Czech Republic

Czech Republic
  • Version 1.0
  • Publication date 6 May 2024

The Roma constitute the largest national minority in the Czech Republic, where a national minority is defined in law as a group ‘different in ethnic origin, culture, language and tradition’ from the other inhabitants of the country. According to qualified estimates, approximately 250,000 Roma currently live there. Approximately 80 per cent of them have their roots in Slovakia, since a substantial number of Slovakian Roma moved to the territory of today’s Czech Republic after 1945, mostly for economic reasons. The rest consists of a group of Vlach Roma and descendants of the original Czech and Moravian Roma and Sinti, of whom only few survived the genocide during World War II. Members of these communities speak different dialects of Romanes and hold different views concerning the question of an overarching identity as Romani people.

Political Changes and Antigypsyism

From the beginning of 1993, the former federation of the Czech and Slovak Republics split into separate states. This brought complications in the Czech Republic for many people with Slovak roots. In particular, Roma who were born in Slovakia had to undergo a complex bureaucratic and discriminatory process to obtain Czech citizenship.

After a positive period in the early 1990s, when the Roma were recognised as a national minority and Romani representatives were involved in political life, the social status of a significant part of the Romani minority began to decline rapidly. A large proportion of Roma face considerable social exclusion, high unemployment, and educational segregation. Despite the state’s long-term policy of integration and inclusion of the Romani population, persistent racism, discrimination mainly in employment and housing and the failure of state authorities has led to its continued marginalisation and segregation. Unsatisfactory living conditions have caused waves of emigration of part of the Romani population to some Western countries (mainly the United Kingdom and Canada) since the end of the 1990s.

The increase in right-wing extremism in the 1990s has shown itself in many physical attacks on Roma, which in some cases ended in the death of those attacked. Prejudices and stereotypes still prevail in the majority society, and this can lead to manifestations of antigypsyism. Anti-Romani attitudes are currently increasingly spreading on internet social networks as well. Hate speech directed at Roma and their culture is common on the part not only of right-wing extremist groups, but also of populist politicians at the national, regional, and local levels.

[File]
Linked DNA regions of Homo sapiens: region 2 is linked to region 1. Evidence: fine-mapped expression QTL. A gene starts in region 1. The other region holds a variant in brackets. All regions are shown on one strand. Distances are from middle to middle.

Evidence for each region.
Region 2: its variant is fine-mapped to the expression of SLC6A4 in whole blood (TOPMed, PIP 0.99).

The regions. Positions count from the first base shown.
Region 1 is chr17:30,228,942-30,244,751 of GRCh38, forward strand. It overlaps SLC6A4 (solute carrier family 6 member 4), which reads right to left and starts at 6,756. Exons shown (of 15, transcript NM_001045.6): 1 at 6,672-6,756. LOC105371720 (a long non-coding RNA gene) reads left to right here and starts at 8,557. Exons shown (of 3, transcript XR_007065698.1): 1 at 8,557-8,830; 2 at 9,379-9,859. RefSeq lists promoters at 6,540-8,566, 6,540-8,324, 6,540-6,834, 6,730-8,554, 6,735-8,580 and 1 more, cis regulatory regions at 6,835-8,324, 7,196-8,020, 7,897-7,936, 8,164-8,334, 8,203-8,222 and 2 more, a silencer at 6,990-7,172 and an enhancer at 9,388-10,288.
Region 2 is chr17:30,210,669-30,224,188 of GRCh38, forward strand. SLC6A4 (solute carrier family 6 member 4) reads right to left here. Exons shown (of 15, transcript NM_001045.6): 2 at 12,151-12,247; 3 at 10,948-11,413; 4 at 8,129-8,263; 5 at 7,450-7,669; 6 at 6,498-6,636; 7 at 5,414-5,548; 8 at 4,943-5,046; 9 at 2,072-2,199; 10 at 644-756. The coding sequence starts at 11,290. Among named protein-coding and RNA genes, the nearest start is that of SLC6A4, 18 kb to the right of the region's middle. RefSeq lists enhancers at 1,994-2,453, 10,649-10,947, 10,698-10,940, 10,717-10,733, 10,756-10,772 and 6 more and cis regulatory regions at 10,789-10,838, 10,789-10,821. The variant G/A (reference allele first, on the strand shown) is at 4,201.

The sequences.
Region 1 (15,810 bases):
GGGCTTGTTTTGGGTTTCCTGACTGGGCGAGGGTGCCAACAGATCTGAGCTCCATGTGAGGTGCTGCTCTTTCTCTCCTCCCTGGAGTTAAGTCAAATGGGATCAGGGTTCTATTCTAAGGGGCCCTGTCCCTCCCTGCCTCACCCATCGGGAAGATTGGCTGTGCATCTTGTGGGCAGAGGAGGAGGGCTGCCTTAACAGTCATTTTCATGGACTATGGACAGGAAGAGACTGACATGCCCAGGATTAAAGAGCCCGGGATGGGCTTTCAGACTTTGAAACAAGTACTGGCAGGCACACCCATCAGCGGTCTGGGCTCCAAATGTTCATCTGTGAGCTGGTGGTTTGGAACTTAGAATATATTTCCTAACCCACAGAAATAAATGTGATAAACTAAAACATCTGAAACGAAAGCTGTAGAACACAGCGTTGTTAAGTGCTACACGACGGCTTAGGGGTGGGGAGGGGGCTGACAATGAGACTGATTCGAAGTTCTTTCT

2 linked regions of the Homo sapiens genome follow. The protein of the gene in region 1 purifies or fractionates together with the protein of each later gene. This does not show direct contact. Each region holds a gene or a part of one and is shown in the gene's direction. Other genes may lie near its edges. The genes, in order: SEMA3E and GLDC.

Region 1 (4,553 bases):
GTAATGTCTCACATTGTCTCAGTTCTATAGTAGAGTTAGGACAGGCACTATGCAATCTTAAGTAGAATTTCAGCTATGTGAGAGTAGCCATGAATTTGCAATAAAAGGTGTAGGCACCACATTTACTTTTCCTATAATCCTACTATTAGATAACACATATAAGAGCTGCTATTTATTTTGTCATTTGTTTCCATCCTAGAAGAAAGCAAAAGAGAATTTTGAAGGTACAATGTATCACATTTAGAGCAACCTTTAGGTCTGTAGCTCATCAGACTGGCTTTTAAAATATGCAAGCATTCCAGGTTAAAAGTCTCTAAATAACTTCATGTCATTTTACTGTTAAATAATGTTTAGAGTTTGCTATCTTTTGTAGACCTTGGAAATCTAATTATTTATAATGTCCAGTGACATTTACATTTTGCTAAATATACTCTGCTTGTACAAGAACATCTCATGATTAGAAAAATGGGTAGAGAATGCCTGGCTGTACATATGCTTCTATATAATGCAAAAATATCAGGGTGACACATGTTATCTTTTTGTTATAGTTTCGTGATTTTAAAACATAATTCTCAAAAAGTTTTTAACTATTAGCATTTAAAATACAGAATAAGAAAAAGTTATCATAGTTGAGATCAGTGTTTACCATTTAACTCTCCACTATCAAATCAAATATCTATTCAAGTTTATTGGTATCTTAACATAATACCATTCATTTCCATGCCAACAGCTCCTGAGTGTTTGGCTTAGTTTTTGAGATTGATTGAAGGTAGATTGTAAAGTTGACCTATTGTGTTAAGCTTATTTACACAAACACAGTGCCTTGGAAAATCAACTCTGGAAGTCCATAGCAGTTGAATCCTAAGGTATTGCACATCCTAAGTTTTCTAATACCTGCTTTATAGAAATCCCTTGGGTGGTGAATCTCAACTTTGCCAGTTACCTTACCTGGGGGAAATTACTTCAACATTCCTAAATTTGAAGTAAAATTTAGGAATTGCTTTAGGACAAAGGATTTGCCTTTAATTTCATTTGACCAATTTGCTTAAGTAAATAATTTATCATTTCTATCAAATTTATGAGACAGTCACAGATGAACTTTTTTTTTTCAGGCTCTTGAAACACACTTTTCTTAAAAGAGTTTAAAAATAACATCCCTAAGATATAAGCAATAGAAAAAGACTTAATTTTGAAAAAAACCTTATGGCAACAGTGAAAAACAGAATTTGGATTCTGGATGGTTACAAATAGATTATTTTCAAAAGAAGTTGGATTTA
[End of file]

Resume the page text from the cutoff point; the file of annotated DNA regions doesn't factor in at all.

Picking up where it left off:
Activism, Research and Compensation

On the other hand, there is a broad civil society commitment by Roma in the Czech Republic to achieve social participation and equal rights. Since the 1990s, numerous Romani non-governmental associations and organisations dealing with culture, education and social affairs have been founded. In addition to printed Romani periodicals such as ‘Romano Hangos’ and ‘Romano Voďi’, there are also online news services and video platforms (e.g. ROMEA, TukeTV). Romani authors are publishing literary work in a range of genres.

Since the 1990s, there has also been a noticeable development of remembrance, research, and education about the Nazi persecution of the Roma during World War II in the Protectorate of Bohemia and Moravia. An important role in this process was played by the Museum of Romani Culture in Brno, which has collected historical materials, held public lectures, released various publications, and built a permanent exhibition. Historian Ctibor Nečas (1933–2017) continued to be an important figure in the field of research, but younger researchers also began to become significantly involved. The opening of archival collections to both Czech and international researchers and the development of new methodological approaches made it possible to explore new and under-researched aspects of the history. Since 1991, the Department of Romani Studies within the Philosophical Faculty of Charles University in Prague also has played an important scholarly and educational role in the field of the history and culture of Roma.